Public policies to encourage the sector, she said, involved putting in place a “creative nexus” that included infrastructure, trade, institutions, financing, regulatory environments, and the facilitation of public/private partnerships, as well as the encouragement of continuous learning and innovation.  There was a large role for the United Nations system in encouraging such frameworks; and trade talks were also an important element.


She said that the key drivers of the sector included new technology, particularly digital media and the Internet, as well as social networking, which was fostering the development of new modes of dissemination, creation and the sharing of ideas.


Ms. Ojiambo said that a critical milestone was reached since the first such report in 2008, with the growing commitment of countries and the United Nations to leverage the creative economy.  In Kenya, she had seen first-hand the potential of creativity at the city level, describing “Riverwood”, Kenya’s Hollywood.  The sector, she stressed, encouraged innovative solutions that were both collaborative and inclusive.


The report’s market analysis and evidenced-based approach, she said, made it suitable for the consideration of solutions to challenges faced by the sector, allowing Governments to come up with the bold strategies needed including proper support mechanisms, the necessary regulatory framework, and greater South-South trade, all of which could be assisted by the international community.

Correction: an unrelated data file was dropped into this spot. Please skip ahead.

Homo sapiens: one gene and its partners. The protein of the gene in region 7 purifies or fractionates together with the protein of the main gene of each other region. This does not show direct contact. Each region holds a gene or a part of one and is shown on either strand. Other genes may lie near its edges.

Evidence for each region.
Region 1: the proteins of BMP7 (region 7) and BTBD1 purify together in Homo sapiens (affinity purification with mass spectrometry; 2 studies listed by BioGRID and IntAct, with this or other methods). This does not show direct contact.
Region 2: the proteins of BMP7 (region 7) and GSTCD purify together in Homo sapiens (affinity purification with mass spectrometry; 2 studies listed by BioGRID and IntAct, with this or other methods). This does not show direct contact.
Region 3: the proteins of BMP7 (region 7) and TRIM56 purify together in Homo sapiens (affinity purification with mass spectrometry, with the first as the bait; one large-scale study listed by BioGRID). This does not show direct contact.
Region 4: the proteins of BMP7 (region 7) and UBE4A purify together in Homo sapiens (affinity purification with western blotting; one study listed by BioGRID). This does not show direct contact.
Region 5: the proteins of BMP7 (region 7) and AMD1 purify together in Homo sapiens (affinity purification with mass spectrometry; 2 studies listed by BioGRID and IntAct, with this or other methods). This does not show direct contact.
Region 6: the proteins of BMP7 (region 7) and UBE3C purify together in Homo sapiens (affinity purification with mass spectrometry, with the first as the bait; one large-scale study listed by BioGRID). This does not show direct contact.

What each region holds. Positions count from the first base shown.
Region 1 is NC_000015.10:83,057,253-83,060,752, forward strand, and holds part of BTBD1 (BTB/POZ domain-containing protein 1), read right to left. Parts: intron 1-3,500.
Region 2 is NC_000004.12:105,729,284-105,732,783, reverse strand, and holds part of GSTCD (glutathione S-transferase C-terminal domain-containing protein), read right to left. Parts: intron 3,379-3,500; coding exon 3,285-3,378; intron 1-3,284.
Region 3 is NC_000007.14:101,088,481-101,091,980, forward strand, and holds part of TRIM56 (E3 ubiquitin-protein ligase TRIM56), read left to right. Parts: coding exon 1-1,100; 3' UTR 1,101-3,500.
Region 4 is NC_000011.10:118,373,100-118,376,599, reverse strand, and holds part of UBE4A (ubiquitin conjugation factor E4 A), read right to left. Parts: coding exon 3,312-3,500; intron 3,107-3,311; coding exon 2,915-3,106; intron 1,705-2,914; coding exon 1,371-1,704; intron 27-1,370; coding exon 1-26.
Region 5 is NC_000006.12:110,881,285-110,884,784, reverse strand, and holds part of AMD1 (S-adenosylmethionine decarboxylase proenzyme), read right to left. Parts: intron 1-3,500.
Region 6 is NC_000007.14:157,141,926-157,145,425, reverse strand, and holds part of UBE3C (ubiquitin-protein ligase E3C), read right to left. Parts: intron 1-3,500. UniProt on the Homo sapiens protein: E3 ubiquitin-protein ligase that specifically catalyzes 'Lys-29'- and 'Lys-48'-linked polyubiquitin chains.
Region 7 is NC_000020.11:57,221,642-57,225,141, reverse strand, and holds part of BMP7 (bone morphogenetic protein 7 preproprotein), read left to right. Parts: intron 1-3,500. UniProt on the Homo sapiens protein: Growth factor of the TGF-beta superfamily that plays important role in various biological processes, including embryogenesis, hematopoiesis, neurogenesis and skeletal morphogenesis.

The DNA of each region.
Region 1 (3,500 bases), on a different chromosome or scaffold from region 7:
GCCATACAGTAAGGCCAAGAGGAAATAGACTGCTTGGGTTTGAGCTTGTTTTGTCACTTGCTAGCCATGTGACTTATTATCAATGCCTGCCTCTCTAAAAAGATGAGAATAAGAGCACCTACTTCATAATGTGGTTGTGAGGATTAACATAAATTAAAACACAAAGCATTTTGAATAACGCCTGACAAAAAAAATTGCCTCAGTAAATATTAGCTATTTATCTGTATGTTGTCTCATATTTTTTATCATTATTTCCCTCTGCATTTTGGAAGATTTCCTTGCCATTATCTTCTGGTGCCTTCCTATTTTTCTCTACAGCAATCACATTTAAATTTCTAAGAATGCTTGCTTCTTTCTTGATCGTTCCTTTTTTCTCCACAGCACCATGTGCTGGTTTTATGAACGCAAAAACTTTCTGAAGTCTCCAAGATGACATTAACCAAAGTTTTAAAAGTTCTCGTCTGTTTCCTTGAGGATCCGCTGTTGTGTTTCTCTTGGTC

In response to questions, Mr. Simplício said that the magnitude of the creative economy could not be accurately represented across all countries, because of a dearth of data and different ideas in various countries concerning the activities that fit into the creative sector.  Trade figures were currently more useful, but the agencies were working on improving the data quality across the sector.


Ms. Ojiambo stressed that the concept and classification should be universal, while fitting in the diverse activities of each country.  She said that a growing number of countries were using the category of creative economy, even including it in their Poverty Reduction Strategy Papers.  In that context, she mentioned Ghana, Nigeria and Senegal in Africa, Thailand and China in Asia, as well as a number of countries in Latin America.  It was also a top priority in the European Agenda 2020 and planning for developed countries.


Ms. Dos Santos added that the category of creative economy was gaining in acceptance in civil society, academia and associations of performing arts, helping the latter get across their message that the sector was important.  She said that the least developed countries were very much in mind in the creation of the report and more on them would be introduced at the upcoming conference in Istanbul, Turkey.


In conclusion, Mr. Zhou said that report documented an evolution from thinking that cultural and other creative activities were mere self-entertainment to trying to understand how the international community could help those who possessed such intangible assets to turn them into tangible wealth.  He hoped the report could help Governments and the United Nations deal with the challenges.